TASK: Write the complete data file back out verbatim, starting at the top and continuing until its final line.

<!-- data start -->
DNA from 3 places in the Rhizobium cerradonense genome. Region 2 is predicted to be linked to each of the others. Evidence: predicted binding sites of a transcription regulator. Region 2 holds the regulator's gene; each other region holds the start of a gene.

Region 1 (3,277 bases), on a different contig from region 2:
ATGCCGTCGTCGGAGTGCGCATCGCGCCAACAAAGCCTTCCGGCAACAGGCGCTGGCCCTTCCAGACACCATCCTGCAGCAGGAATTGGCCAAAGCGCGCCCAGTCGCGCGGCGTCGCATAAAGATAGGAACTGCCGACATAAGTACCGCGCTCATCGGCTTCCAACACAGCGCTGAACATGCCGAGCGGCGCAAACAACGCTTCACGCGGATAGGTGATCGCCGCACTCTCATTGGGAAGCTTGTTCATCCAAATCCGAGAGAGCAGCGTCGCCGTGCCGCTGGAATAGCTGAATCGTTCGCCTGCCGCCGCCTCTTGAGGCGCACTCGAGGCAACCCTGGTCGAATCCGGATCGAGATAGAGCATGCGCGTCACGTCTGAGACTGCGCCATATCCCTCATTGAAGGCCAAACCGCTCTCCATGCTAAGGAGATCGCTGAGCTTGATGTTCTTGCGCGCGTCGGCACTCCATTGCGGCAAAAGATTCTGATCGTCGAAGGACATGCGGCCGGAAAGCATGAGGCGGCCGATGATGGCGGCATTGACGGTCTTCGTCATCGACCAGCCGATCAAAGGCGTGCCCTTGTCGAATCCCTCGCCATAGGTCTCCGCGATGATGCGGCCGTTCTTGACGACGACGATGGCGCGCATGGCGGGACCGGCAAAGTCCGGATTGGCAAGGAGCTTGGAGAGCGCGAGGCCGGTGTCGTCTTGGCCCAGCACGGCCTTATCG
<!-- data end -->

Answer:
DNA from 3 places in the Rhizobium cerradonense genome. Region 2 is predicted to be linked to each of the others. Evidence: predicted binding sites of a transcription regulator. Region 2 holds the regulator's gene; each other region holds the start of a gene.

Region 1 (3,277 bases), on a different contig from region 2:
ATGCCGTCGTCGGAGTGCGCATCGCGCCAACAAAGCCTTCCGGCAACAGGCGCTGGCCCTTCCAGACACCATCCTGCAGCAGGAATTGGCCAAAGCGCGCCCAGTCGCGCGGCGTCGCATAAAGATAGGAACTGCCGACATAAGTACCGCGCTCATCGGCTTCCAACACAGCGCTGAACATGCCGAGCGGCGCAAACAACGCTTCACGCGGATAGGTGATCGCCGCACTCTCATTGGGAAGCTTGTTCATCCAAATCCGAGAGAGCAGCGTCGCCGTGCCGCTGGAATAGCTGAATCGTTCGCCTGCCGCCGCCTCTTGAGGCGCACTCGAGGCAACCCTGGTCGAATCCGGATCGAGATAGAGCATGCGCGTCACGTCTGAGACTGCGCCATATCCCTCATTGAAGGCCAAACCGCTCTCCATGCTAAGGAGATCGCTGAGCTTGATGTTCTTGCGCGCGTCGGCACTCCATTGCGGCAAAAGATTCTGATCGTCGAAGGACATGCGGCCGGAAAGCATGAGGCGGCCGATGATGGCGGCATTGACGGTCTTCGTCATCGACCAGCCGATCAAAGGCGTGCCCTTGTCGAATCCCTCGCCATAGGTCTCCGCGATGATGCGGCCGTTCTTGACGACGACGATGGCGCGCATGGCGGGACCGGCAAAGTCCGGATTGGCAAGGAGCTTGGAGAGCGCGAGGCCGGTGTCGTCTTGGCCCAGCACGGCCTTATCG